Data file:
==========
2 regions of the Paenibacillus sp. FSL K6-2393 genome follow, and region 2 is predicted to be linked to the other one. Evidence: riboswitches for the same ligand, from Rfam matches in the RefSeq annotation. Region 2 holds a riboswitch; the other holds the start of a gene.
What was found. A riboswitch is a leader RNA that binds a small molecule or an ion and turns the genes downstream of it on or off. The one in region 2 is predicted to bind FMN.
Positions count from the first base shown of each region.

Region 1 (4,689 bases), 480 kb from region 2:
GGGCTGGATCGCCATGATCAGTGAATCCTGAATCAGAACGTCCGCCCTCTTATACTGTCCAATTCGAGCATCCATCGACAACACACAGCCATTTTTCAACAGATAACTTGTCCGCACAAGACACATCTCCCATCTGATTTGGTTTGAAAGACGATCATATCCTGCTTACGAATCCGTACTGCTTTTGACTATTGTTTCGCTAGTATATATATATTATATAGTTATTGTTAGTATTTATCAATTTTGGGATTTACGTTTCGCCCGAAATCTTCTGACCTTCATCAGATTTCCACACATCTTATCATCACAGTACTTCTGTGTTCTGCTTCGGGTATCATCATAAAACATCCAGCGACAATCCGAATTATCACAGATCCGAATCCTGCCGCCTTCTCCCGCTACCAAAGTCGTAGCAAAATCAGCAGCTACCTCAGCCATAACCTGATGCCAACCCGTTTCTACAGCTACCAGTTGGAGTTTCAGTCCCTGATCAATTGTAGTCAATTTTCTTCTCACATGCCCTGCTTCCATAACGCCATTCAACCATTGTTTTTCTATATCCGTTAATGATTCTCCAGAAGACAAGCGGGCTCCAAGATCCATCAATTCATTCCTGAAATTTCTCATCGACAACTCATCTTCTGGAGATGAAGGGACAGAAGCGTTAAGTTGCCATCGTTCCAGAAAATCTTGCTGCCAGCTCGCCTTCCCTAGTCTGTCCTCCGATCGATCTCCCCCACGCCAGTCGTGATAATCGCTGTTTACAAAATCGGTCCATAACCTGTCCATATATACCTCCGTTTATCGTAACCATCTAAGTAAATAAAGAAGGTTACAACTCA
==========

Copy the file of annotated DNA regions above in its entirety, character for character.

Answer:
2 regions of the Paenibacillus sp. FSL K6-2393 genome follow, and region 2 is predicted to be linked to the other one. Evidence: riboswitches for the same ligand, from Rfam matches in the RefSeq annotation. Region 2 holds a riboswitch; the other holds the start of a gene.
What was found. A riboswitch is a leader RNA that binds a small molecule or an ion and turns the genes downstream of it on or off. The one in region 2 is predicted to bind FMN.
Positions count from the first base shown of each region.

Region 1 (4,689 bases), 480 kb from region 2:
GGGCTGGATCGCCATGATCAGTGAATCCTGAATCAGAACGTCCGCCCTCTTATACTGTCCAATTCGAGCATCCATCGACAACACACAGCCATTTTTCAACAGATAACTTGTCCGCACAAGACACATCTCCCATCTGATTTGGTTTGAAAGACGATCATATCCTGCTTACGAATCCGTACTGCTTTTGACTATTGTTTCGCTAGTATATATATATTATATAGTTATTGTTAGTATTTATCAATTTTGGGATTTACGTTTCGCCCGAAATCTTCTGACCTTCATCAGATTTCCACACATCTTATCATCACAGTACTTCTGTGTTCTGCTTCGGGTATCATCATAAAACATCCAGCGACAATCCGAATTATCACAGATCCGAATCCTGCCGCCTTCTCCCGCTACCAAAGTCGTAGCAAAATCAGCAGCTACCTCAGCCATAACCTGATGCCAACCCGTTTCTACAGCTACCAGTTGGAGTTTCAGTCCCTGATCAATTGTAGTCAATTTTCTTCTCACATGCCCTGCTTCCATAACGCCATTCAACCATTGTTTTTCTATATCCGTTAATGATTCTCCAGAAGACAAGCGGGCTCCAAGATCCATCAATTCATTCCTGAAATTTCTCATCGACAACTCATCTTCTGGAGATGAAGGGACAGAAGCGTTAAGTTGCCATCGTTCCAGAAAATCTTGCTGCCAGCTCGCCTTCCCTAGTCTGTCCTCCGATCGATCTCCCCCACGCCAGTCGTGATAATCGCTGTTTACAAAATCGGTCCATAACCTGTCCATATATACCTCCGTTTATCGTAACCATCTAAGTAAATAAAGAAGGTTACAACTCA